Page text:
With od’rous oils my head o'erflowing,
And around it roses growing,
What should I do but drink away
The heat and troubles of the day
In this more than kingly state,
Love himself shall on me wait.
Fill to me. Love! nay fill it up,
And mingled cast into the cup
Wit and mirth, and noble fires,
Vigorous health, and gay desires.
The wheel of life no less will stay
In a smooth than rugged way;
Since it equally doth flee,
Let the motion pleasant be.
Why do we precious ointments show'r,
Nobler wines why do we pour?
Beauteous flow'rs why do we spread,
Upon the mon’ments of the dead?
Nothing they but dust can shew,
Or bones that hasten to be so.
Crown me with roses whilst I live,
Now your wines and ointments give;
After death I nothing crave,
Let me alive your pleasures have,
All are Stoics in the grave.
Happy insect! what can be
In happiness compar'd to thee
Fed with nourishment divine,
The dewy morning's gentle wine!
Nature waits upon thee still,
And thy verdant cup does fill;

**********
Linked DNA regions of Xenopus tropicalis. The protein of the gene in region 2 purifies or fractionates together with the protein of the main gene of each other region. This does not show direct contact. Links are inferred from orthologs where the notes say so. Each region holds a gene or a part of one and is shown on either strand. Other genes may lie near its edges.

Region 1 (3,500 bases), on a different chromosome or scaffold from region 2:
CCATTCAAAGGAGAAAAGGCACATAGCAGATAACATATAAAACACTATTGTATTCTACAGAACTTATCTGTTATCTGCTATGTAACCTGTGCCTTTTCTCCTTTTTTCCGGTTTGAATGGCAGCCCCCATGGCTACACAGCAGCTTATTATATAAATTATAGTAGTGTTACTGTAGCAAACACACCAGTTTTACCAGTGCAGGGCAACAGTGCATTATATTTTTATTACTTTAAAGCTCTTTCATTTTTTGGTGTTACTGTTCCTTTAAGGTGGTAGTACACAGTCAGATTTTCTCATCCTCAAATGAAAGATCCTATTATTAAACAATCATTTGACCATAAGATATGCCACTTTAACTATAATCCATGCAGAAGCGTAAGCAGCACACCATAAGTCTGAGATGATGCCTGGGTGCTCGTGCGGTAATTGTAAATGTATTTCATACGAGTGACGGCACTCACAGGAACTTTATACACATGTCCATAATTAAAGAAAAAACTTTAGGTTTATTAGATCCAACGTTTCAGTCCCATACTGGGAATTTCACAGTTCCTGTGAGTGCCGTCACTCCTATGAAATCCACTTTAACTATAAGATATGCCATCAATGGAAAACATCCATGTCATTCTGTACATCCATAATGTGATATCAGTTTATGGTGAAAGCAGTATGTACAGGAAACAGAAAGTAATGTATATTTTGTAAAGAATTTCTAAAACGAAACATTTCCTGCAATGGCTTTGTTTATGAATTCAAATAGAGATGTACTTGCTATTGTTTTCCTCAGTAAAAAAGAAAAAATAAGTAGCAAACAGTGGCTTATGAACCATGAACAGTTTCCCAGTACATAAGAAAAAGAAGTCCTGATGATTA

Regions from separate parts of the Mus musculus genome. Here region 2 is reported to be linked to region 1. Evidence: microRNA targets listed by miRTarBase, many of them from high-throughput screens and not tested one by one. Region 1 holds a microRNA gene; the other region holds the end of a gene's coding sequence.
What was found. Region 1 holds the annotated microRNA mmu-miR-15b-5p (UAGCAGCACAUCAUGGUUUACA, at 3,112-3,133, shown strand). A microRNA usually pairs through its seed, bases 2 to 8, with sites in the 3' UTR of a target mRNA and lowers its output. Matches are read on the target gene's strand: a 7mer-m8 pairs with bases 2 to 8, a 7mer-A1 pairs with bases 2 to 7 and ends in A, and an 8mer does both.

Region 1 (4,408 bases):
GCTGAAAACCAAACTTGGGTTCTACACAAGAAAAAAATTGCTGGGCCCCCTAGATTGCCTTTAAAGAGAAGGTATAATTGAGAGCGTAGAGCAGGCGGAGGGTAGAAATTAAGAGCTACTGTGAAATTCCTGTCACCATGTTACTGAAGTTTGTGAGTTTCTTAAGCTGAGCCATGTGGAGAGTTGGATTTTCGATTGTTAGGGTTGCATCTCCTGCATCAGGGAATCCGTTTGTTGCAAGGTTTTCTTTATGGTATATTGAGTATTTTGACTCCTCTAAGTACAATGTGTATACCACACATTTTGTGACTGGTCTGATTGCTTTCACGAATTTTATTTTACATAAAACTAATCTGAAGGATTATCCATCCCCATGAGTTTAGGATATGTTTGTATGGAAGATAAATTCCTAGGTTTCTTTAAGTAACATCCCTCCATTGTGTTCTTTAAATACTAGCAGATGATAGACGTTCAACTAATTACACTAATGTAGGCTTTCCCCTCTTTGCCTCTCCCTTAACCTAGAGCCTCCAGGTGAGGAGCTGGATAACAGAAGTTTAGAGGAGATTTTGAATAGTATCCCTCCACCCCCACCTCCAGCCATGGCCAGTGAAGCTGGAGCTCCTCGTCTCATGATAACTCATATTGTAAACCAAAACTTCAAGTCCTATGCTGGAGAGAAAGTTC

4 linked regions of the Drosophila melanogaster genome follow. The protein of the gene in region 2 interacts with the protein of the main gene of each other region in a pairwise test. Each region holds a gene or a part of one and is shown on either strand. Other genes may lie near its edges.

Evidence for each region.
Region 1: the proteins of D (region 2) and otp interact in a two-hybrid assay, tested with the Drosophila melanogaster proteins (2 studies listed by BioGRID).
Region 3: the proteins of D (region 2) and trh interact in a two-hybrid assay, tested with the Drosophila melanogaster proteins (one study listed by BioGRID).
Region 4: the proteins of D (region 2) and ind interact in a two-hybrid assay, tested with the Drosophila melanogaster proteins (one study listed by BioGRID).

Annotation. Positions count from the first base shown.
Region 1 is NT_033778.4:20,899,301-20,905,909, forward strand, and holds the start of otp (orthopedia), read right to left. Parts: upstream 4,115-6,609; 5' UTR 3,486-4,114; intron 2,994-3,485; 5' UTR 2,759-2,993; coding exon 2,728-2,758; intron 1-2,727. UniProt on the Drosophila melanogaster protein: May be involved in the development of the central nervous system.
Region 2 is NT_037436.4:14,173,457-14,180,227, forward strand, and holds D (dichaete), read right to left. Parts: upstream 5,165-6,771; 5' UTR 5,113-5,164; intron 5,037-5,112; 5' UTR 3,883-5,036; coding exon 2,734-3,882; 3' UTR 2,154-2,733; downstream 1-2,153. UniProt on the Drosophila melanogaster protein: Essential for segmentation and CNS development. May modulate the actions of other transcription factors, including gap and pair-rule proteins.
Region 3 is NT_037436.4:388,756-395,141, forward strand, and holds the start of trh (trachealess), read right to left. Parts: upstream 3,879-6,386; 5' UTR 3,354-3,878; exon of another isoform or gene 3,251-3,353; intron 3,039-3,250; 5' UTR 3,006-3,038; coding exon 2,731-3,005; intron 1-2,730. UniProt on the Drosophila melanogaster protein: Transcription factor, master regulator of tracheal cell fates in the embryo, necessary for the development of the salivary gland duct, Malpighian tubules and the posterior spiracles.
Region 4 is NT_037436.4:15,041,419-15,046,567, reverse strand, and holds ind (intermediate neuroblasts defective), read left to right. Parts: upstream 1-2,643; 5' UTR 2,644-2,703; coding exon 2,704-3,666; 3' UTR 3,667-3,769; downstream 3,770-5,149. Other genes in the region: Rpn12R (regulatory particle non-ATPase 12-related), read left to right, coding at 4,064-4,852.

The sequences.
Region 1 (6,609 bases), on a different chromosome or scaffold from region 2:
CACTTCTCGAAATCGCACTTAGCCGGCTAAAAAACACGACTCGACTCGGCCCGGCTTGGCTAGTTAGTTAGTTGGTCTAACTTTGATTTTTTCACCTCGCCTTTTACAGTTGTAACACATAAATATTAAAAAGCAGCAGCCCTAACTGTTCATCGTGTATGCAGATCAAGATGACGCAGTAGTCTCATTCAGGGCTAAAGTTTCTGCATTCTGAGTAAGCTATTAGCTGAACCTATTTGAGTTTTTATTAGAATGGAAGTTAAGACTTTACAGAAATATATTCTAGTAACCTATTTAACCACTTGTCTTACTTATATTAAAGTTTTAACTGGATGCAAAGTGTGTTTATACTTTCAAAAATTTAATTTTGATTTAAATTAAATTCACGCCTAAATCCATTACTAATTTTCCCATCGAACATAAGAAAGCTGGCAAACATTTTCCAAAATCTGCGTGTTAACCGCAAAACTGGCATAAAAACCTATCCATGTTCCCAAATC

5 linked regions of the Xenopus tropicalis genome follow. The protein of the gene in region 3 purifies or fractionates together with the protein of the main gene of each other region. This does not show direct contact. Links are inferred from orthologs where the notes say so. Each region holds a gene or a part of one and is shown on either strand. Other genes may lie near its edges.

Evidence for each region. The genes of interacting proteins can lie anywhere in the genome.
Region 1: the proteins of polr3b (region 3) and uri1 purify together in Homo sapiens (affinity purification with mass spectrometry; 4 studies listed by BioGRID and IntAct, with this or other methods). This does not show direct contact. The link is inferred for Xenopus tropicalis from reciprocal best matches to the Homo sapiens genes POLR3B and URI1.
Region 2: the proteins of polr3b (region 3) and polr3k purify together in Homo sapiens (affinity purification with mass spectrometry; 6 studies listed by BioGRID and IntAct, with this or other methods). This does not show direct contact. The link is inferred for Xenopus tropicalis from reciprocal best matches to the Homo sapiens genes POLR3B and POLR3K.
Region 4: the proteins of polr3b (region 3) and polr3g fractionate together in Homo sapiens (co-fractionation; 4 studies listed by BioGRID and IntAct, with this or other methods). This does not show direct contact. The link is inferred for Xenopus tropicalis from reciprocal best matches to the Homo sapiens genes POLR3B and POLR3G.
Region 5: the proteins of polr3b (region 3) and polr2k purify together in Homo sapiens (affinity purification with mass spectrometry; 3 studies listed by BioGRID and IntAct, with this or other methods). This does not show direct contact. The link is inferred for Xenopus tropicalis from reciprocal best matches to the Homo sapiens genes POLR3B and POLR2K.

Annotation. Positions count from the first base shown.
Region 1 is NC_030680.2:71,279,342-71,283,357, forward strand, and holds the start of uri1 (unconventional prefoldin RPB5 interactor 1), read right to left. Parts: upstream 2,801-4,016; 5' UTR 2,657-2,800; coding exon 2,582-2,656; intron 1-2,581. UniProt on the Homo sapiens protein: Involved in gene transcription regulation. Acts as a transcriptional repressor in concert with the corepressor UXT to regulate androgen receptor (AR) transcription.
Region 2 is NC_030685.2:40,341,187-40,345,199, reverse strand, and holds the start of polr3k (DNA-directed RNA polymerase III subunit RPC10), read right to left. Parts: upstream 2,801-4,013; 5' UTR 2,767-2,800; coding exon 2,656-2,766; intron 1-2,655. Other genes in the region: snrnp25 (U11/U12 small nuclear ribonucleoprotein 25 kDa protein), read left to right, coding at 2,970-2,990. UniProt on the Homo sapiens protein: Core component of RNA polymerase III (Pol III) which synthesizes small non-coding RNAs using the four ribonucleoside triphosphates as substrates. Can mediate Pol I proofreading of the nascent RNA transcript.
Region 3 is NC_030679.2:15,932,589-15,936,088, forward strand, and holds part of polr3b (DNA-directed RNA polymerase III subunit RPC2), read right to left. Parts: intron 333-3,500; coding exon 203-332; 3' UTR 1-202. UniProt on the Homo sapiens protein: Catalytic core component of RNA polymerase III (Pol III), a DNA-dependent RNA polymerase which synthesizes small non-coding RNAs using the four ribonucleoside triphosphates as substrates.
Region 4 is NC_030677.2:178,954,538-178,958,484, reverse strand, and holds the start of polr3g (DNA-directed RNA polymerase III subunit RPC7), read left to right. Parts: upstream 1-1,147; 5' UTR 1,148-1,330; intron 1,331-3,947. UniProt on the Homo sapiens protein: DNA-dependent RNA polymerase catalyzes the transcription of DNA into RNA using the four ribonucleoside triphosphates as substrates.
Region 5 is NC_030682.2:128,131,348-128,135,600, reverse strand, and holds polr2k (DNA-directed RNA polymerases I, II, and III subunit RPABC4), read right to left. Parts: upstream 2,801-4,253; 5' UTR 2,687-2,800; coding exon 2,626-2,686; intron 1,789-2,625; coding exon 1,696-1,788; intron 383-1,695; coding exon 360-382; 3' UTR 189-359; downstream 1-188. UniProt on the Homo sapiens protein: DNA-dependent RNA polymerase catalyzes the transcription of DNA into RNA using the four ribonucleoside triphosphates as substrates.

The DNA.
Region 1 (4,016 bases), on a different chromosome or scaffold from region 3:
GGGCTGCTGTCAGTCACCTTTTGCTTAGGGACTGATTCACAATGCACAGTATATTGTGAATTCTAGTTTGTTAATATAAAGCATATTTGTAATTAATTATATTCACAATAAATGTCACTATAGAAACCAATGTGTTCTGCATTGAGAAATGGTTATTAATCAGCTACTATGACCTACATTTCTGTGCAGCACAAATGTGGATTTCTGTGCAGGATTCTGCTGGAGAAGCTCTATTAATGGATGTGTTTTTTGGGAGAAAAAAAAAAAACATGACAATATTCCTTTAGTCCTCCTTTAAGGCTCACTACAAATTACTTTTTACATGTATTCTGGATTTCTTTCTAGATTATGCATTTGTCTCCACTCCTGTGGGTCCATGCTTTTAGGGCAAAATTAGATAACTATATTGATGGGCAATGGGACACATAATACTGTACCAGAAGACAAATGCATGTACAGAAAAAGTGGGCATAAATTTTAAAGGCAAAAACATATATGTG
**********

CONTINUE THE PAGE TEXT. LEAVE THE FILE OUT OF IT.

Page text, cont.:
'Tis fill'd wherever thou dost tread,
Nature self's thy Ganymede.
Thou dost drink, and dance and sing,
Happier than the happiest king !
All the fields which thou dost see,
All the plants, belong to thee;
All that summer-hours produce,
Fertile made with early juice:
Man for thee does sow and plow ;
Farmer he, and landlord thou !
Thou dost innocently joy,
Nor does thy luxury destroy.
The shepherd gladly heareth thee,
More harmonious than he.
Thee country hinds with gladness hear,
Prophet of the ripen'd year!
Thee Phoebus loves, and does inspire;
Phoebus is himself thy sire.
To thee of all things upon earth,
Life is no longer than thy mirth.
Happy insect! happy thou,
Dost neither age nor winter know :
But when thou 'st drunk, and danc'd, and sung
Thy fill, the flow'ry leaves among,